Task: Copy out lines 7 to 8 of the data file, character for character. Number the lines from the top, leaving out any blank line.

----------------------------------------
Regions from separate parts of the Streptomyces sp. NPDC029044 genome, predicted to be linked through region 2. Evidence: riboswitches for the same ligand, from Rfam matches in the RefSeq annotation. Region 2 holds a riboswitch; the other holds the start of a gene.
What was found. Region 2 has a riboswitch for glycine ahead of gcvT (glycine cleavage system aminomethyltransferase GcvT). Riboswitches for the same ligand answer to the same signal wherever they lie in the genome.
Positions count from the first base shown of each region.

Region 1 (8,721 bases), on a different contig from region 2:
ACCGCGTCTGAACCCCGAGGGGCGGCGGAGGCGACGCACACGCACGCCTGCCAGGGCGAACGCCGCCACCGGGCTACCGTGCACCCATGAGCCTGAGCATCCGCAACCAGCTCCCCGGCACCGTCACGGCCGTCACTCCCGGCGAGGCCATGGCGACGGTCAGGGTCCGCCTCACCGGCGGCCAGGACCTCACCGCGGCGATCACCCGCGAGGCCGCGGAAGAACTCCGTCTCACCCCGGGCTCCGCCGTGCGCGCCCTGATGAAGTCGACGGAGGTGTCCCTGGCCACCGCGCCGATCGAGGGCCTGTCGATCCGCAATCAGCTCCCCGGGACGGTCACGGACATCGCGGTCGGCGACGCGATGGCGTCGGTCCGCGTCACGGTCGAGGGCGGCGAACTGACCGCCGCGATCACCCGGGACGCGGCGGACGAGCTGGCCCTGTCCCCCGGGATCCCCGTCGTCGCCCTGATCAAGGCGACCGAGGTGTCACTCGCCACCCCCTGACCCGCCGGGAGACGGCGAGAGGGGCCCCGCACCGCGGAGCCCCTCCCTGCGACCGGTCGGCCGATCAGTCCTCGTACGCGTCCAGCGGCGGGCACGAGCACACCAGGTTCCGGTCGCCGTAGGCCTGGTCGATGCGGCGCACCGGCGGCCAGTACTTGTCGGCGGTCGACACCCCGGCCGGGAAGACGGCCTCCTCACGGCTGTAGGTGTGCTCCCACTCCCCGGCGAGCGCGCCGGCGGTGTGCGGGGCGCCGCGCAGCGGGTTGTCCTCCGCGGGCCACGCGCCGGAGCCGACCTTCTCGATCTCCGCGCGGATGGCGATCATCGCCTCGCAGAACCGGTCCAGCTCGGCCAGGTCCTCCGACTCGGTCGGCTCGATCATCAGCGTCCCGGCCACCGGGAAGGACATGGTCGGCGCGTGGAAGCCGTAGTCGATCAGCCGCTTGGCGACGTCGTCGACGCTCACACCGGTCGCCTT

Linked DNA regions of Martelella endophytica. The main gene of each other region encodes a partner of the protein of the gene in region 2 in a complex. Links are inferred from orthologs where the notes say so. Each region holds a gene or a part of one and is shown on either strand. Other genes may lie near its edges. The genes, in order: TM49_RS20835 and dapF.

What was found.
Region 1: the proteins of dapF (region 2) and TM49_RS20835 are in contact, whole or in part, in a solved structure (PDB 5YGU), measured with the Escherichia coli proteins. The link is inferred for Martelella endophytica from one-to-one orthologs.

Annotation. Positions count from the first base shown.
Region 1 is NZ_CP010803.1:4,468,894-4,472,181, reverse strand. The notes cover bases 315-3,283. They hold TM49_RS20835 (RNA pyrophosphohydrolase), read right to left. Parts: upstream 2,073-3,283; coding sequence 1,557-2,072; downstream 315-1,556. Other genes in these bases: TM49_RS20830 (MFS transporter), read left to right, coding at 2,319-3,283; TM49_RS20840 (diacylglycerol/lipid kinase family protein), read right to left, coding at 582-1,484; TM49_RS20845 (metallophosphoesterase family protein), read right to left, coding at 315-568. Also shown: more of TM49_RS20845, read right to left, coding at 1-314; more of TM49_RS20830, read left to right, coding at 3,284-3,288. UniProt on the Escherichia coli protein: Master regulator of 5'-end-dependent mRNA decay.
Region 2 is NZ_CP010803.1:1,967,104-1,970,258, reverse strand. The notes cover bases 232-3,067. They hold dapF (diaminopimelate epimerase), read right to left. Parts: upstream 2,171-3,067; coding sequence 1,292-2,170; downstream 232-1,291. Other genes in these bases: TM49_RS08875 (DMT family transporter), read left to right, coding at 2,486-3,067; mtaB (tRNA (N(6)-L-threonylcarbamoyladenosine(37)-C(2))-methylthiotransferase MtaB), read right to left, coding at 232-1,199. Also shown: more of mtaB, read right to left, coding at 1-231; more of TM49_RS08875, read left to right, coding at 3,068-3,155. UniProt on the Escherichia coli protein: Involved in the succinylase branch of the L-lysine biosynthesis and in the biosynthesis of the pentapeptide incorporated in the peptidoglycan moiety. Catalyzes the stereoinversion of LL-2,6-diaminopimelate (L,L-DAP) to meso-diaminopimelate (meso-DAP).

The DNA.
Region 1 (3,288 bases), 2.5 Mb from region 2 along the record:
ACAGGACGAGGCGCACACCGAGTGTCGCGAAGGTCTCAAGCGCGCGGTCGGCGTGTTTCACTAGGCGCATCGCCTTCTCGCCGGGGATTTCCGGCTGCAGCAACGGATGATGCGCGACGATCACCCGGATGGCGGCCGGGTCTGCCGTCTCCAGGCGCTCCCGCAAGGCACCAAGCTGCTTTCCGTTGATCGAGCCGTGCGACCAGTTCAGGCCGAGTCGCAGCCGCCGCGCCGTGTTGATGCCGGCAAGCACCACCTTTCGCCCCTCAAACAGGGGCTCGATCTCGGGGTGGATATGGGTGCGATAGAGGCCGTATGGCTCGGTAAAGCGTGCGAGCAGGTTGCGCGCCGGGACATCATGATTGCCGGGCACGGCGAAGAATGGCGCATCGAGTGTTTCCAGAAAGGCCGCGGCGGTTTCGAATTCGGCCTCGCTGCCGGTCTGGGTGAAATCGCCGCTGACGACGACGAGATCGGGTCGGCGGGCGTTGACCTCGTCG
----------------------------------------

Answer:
What was found.
Region 1: the proteins of dapF (region 2) and TM49_RS20835 are in contact, whole or in part, in a solved structure (PDB 5YGU), measured with the Escherichia coli proteins. The link is inferred for Martelella endophytica from one-to-one orthologs.